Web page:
If you ever wanted to live like an aristocrat in The Outback, then Arkaba Station in the Flinders Ranges may just be the ticket. Words by Quentin Long.
It is certainly a conundrum. On one hand, The Outback is part of our national psyche, the keystone to understanding what it means to be an Australian. On the other hand, it often means rough, uncomfortable, expensive and difficult travelling, where the emotional outcomes of the journey are well worth the challenge – if you can hack it. More than ever though, you can experience The Outback in relative comfort.
“Our philosophy is pretty simple,” says Pat Kent, the jovial host at Arkaba Homestead. “Pretend you have a long-lost uncle who has an outback station. He throws you the keys and says, ‘The cellar and larder are stocked, the staff are on hand, knock yourself out.’”
It’s a stretch, but that’s a philosophy I can learn to love.
After bumping and bouncing in a small plane from Coober Pedy to Wilpena Pound via the amazing Arkaroola Ridge Top Tour (add that to your list), the luxury homestead in the heart of the Flinders Ranges is as welcome as a good coffee in a small town.
I want to leap onto an outdoor lounge next to the fully stocked self-serve bar, but it’s just too cool an evening. Instead, Pat introduces me to the staff: Brendan is the head guide, Kat’s another guide, Jo is the chef and Sally, his partner, is our co-host. With just five rooms and a maximum of 10 guests, it’s not going to be hard to get great service.
The homestead sits in one of my favourite landscapes. Every time I see the Elders Ranges, Wilpena Pound and the Chace Ranges that form the Central Flinders Ranges around Hawker, five hours from Adelaide, I feel dwarfed and overawed. I find the changing colours of these ranges in the morning and evenings more interesting than Uluru. The folded layers of pink, golden and red rock flicker like a fire at sunrise and sunset.
This is the accessible outback, where you can do as little or as much as you want. Scenic flights, 4WD self-drive and tag-along tours, bush walks, fantastic wildlife and intriguing geology make for some of the most interesting outback experiences in Australia.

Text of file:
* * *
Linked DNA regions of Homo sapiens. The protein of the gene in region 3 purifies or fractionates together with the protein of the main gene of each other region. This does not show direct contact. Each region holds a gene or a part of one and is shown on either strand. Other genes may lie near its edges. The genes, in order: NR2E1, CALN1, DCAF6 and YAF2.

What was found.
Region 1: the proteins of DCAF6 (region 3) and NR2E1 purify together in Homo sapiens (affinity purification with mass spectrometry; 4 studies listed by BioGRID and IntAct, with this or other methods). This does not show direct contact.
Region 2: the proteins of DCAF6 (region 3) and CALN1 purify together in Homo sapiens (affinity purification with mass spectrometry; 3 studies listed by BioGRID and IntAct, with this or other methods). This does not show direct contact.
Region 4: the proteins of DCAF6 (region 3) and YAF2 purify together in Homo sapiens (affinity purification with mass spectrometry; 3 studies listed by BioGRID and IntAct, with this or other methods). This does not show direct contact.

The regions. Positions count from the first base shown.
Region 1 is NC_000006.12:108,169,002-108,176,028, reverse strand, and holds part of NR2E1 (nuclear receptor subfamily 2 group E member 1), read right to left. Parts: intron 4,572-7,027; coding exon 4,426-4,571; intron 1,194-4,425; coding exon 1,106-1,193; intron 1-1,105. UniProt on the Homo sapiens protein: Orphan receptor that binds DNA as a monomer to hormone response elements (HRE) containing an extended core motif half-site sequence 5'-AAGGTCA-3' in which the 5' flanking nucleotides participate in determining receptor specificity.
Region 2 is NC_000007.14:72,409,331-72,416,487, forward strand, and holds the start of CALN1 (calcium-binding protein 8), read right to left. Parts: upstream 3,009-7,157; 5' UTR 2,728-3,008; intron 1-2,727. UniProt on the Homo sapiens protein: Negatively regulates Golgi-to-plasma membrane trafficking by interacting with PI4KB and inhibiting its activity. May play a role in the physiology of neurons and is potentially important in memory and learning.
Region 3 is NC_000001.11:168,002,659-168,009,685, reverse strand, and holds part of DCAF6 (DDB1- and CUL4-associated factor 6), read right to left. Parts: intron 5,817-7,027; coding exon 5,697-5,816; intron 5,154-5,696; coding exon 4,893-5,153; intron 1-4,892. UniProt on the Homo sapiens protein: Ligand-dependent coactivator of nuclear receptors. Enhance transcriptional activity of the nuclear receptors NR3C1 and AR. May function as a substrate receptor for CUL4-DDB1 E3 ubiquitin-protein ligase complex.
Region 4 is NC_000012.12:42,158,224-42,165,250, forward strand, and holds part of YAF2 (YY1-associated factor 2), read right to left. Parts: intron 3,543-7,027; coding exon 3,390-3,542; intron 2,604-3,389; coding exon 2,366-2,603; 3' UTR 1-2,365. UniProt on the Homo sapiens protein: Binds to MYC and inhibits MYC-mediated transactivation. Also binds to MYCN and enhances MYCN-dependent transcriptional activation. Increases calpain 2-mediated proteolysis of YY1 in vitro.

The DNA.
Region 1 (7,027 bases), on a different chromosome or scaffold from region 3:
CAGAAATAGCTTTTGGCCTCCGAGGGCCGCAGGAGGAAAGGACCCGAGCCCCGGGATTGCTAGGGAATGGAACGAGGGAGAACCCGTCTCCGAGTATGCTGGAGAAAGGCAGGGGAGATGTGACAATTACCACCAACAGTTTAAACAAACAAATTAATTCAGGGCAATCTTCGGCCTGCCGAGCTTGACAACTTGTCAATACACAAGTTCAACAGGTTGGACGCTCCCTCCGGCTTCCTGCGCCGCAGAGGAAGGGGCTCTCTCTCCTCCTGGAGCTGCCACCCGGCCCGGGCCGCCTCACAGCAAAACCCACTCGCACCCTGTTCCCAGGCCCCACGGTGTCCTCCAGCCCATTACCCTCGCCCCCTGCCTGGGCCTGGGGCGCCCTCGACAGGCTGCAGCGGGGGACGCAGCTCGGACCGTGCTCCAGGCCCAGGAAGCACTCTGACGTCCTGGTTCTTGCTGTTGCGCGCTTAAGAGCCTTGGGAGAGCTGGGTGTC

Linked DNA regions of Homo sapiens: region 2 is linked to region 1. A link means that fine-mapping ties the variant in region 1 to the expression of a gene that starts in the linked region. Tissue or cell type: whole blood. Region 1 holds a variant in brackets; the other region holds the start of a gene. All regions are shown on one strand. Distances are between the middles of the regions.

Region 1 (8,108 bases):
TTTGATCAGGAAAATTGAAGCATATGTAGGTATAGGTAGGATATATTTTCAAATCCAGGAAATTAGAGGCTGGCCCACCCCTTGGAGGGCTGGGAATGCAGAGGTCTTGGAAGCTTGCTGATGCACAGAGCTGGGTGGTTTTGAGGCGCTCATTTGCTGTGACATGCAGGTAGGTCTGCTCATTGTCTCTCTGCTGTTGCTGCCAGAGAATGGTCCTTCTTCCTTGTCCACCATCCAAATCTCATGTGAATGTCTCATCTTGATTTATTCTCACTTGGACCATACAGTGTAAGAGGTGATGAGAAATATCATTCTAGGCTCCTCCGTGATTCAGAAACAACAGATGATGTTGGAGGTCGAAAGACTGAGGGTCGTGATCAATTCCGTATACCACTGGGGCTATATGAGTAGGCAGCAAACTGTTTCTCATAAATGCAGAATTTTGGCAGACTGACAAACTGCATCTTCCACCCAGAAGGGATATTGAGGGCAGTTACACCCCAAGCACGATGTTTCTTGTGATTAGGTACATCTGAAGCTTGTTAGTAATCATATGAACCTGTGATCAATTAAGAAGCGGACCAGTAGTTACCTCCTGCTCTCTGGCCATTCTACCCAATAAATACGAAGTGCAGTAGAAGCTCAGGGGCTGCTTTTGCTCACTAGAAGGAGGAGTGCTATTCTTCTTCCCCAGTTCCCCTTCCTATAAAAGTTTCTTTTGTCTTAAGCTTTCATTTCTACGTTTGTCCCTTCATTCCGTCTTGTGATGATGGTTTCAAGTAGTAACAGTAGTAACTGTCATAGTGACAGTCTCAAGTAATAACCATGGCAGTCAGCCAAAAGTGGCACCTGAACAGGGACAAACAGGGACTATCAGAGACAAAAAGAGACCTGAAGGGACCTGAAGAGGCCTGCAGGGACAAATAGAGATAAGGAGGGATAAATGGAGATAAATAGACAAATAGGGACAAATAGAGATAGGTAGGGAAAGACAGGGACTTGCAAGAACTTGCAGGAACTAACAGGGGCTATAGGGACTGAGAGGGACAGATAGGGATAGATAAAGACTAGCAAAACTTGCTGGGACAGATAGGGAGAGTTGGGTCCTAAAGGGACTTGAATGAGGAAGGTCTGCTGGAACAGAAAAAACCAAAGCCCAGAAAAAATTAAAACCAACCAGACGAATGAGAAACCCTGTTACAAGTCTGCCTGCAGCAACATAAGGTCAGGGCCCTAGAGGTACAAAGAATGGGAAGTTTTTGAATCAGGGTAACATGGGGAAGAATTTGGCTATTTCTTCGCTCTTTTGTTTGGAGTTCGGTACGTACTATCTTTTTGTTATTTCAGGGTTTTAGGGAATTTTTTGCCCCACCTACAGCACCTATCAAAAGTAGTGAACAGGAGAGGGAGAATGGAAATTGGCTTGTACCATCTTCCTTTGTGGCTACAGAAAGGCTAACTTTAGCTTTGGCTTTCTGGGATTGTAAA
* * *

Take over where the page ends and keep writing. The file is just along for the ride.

The “make yourself at home” philosophy at Arkaba is, quite simply, awesome. Sitting beside the fireplace with a beer, I eye off some Penfolds Bin 389 for later consumption. Pre-dinner snacks arrive from Jo: grilled lamb chops. Now this is outback snacking.
The dinner that follows is home-style cooking with flair. Smocked hock with goats’ cheese and pomegranate, Eyre Peninsula beef with asparagus, mash and a red wine jus, and to finish it off, a cheeky chocolate fondant with salted caramel. Who said The Outback had to be tough?
Four of the five homestead’s guest rooms are within the homestead, with the fifth in a private ‘barn’. I stay in the homestead. My room is, in fact, three rooms – the bedroom, an enclosed verandah and bathroom. The room draws on the Outback theme, with old wool packs used to cover the side tables. Framed botanical prints adorn the walls. The bathroom is spacious but, sadly, there’s no tub for a relaxing soak.
The gem of the room inclusions for me is the species list. Every type of bird or animal you can possibly encounter on the property is listed. It’s a nice touch that encourages the deeper purpose of being in a place like this: appreciating it.
On a walking tour the next day, Kat leads us up a creek behind the homestead. For the next two hours, she reveals the secrets of the flora and fauna while identifying the marks left by indigenous people and identifying every bird.
Historically, a flat area above the creek was used as a dining room and ceremonial site.
As we head to Mt Arkaba we pass an old sawmill that once cut the sleepers for the original Ghan railway, which passed through Hawker and Parachilna. It no longer goes this way, following instead a similar path to the Stuart Highway.
The walk leads to fantastic views of the three enthralling geological structures, Chace and Elder Ranges and Wilpena Pound. Upon our return at the station, Jo greets us weary walkers – well, as weary as one can feel after a two-hour stroll – with a warm hot chocolate infused with banana. Ahhh, this certainly is the stylish way to experience The Outback.
• Arkaba Station, Wilpena Road, Flinders Ranges.
• $790 per person per night, which includes all meals and drinks, activities and road transfers from Hawker. Minimum two-night stay.